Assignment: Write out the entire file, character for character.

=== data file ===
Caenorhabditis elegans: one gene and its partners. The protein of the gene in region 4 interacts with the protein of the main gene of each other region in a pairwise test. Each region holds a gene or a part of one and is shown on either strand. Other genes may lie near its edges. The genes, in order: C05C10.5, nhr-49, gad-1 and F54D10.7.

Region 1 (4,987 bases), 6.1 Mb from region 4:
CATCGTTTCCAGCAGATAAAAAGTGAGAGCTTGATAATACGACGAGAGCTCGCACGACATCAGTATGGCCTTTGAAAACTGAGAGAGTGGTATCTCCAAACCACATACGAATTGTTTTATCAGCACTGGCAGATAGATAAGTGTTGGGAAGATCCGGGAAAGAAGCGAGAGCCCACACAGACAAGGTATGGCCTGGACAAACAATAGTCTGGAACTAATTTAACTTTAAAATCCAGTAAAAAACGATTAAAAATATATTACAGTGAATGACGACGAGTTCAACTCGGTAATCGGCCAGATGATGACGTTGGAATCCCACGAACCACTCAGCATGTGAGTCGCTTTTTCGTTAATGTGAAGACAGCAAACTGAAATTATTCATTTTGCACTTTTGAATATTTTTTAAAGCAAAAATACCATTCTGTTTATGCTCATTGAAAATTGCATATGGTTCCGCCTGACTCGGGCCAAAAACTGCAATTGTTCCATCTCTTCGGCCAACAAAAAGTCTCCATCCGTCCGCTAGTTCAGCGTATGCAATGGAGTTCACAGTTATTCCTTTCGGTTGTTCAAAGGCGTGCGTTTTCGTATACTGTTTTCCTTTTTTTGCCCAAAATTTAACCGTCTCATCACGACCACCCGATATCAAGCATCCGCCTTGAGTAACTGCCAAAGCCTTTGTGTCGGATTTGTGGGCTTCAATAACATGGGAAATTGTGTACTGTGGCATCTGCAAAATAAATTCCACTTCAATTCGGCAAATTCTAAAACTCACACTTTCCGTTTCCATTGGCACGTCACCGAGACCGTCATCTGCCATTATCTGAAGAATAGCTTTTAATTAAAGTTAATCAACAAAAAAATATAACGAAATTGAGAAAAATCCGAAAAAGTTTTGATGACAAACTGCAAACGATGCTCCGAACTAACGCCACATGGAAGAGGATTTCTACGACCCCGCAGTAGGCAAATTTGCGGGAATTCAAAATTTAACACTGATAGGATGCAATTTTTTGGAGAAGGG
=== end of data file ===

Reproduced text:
Caenorhabditis elegans: one gene and its partners. The protein of the gene in region 4 interacts with the protein of the main gene of each other region in a pairwise test. Each region holds a gene or a part of one and is shown on either strand. Other genes may lie near its edges. The genes, in order: C05C10.5, nhr-49, gad-1 and F54D10.7.

Region 1 (4,987 bases), 6.1 Mb from region 4:
CATCGTTTCCAGCAGATAAAAAGTGAGAGCTTGATAATACGACGAGAGCTCGCACGACATCAGTATGGCCTTTGAAAACTGAGAGAGTGGTATCTCCAAACCACATACGAATTGTTTTATCAGCACTGGCAGATAGATAAGTGTTGGGAAGATCCGGGAAAGAAGCGAGAGCCCACACAGACAAGGTATGGCCTGGACAAACAATAGTCTGGAACTAATTTAACTTTAAAATCCAGTAAAAAACGATTAAAAATATATTACAGTGAATGACGACGAGTTCAACTCGGTAATCGGCCAGATGATGACGTTGGAATCCCACGAACCACTCAGCATGTGAGTCGCTTTTTCGTTAATGTGAAGACAGCAAACTGAAATTATTCATTTTGCACTTTTGAATATTTTTTAAAGCAAAAATACCATTCTGTTTATGCTCATTGAAAATTGCATATGGTTCCGCCTGACTCGGGCCAAAAACTGCAATTGTTCCATCTCTTCGGCCAACAAAAAGTCTCCATCCGTCCGCTAGTTCAGCGTATGCAATGGAGTTCACAGTTATTCCTTTCGGTTGTTCAAAGGCGTGCGTTTTCGTATACTGTTTTCCTTTTTTTGCCCAAAATTTAACCGTCTCATCACGACCACCCGATATCAAGCATCCGCCTTGAGTAACTGCCAAAGCCTTTGTGTCGGATTTGTGGGCTTCAATAACATGGGAAATTGTGTACTGTGGCATCTGCAAAATAAATTCCACTTCAATTCGGCAAATTCTAAAACTCACACTTTCCGTTTCCATTGGCACGTCACCGAGACCGTCATCTGCCATTATCTGAAGAATAGCTTTTAATTAAAGTTAATCAACAAAAAAATATAACGAAATTGAGAAAAATCCGAAAAAGTTTTGATGACAAACTGCAAACGATGCTCCGAACTAACGCCACATGGAAGAGGATTTCTACGACCCCGCAGTAGGCAAATTTGCGGGAATTCAAAATTTAACACTGATAGGATGCAATTTTTTGGAGAAGGG